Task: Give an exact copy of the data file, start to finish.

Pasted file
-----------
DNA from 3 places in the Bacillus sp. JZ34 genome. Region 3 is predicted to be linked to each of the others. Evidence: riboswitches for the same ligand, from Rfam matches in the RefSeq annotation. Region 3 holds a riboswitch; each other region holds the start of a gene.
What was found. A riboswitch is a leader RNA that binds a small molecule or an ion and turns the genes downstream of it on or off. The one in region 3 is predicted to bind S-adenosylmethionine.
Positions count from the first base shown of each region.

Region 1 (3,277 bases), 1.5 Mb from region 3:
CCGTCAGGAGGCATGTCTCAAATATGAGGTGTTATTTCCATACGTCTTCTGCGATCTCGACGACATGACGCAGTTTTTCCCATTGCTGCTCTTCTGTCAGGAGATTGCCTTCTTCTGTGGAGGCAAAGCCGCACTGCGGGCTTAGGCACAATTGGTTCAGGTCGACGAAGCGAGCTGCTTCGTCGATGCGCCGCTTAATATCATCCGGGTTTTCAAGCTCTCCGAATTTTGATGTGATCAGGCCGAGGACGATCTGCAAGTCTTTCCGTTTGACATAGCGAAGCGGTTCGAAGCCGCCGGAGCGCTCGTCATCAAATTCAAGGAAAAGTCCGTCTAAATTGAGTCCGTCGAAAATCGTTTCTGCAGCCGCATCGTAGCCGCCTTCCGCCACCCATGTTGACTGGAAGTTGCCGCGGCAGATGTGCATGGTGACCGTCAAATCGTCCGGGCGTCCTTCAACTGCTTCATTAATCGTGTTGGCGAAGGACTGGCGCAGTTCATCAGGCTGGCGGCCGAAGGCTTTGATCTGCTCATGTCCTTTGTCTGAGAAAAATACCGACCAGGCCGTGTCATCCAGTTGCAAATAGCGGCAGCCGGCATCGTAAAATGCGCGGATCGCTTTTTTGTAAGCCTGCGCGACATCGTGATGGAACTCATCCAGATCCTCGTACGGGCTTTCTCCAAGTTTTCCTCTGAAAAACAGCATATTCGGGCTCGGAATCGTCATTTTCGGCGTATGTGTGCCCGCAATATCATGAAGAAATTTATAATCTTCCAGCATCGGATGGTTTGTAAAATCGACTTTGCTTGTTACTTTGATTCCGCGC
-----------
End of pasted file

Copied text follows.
DNA from 3 places in the Bacillus sp. JZ34 genome. Region 3 is predicted to be linked to each of the others. Evidence: riboswitches for the same ligand, from Rfam matches in the RefSeq annotation. Region 3 holds a riboswitch; each other region holds the start of a gene.
What was found. A riboswitch is a leader RNA that binds a small molecule or an ion and turns the genes downstream of it on or off. The one in region 3 is predicted to bind S-adenosylmethionine.
Positions count from the first base shown of each region.

Region 1 (3,277 bases), 1.5 Mb from region 3:
CCGTCAGGAGGCATGTCTCAAATATGAGGTGTTATTTCCATACGTCTTCTGCGATCTCGACGACATGACGCAGTTTTTCCCATTGCTGCTCTTCTGTCAGGAGATTGCCTTCTTCTGTGGAGGCAAAGCCGCACTGCGGGCTTAGGCACAATTGGTTCAGGTCGACGAAGCGAGCTGCTTCGTCGATGCGCCGCTTAATATCATCCGGGTTTTCAAGCTCTCCGAATTTTGATGTGATCAGGCCGAGGACGATCTGCAAGTCTTTCCGTTTGACATAGCGAAGCGGTTCGAAGCCGCCGGAGCGCTCGTCATCAAATTCAAGGAAAAGTCCGTCTAAATTGAGTCCGTCGAAAATCGTTTCTGCAGCCGCATCGTAGCCGCCTTCCGCCACCCATGTTGACTGGAAGTTGCCGCGGCAGATGTGCATGGTGACCGTCAAATCGTCCGGGCGTCCTTCAACTGCTTCATTAATCGTGTTGGCGAAGGACTGGCGCAGTTCATCAGGCTGGCGGCCGAAGGCTTTGATCTGCTCATGTCCTTTGTCTGAGAAAAATACCGACCAGGCCGTGTCATCCAGTTGCAAATAGCGGCAGCCGGCATCGTAAAATGCGCGGATCGCTTTTTTGTAAGCCTGCGCGACATCGTGATGGAACTCATCCAGATCCTCGTACGGGCTTTCTCCAAGTTTTCCTCTGAAAAACAGCATATTCGGGCTCGGAATCGTCATTTTCGGCGTATGTGTGCCCGCAATATCATGAAGAAATTTATAATCTTCCAGCATCGGATGGTTTGTAAAATCGACTTTGCTTGTTACTTTGATTCCGCGC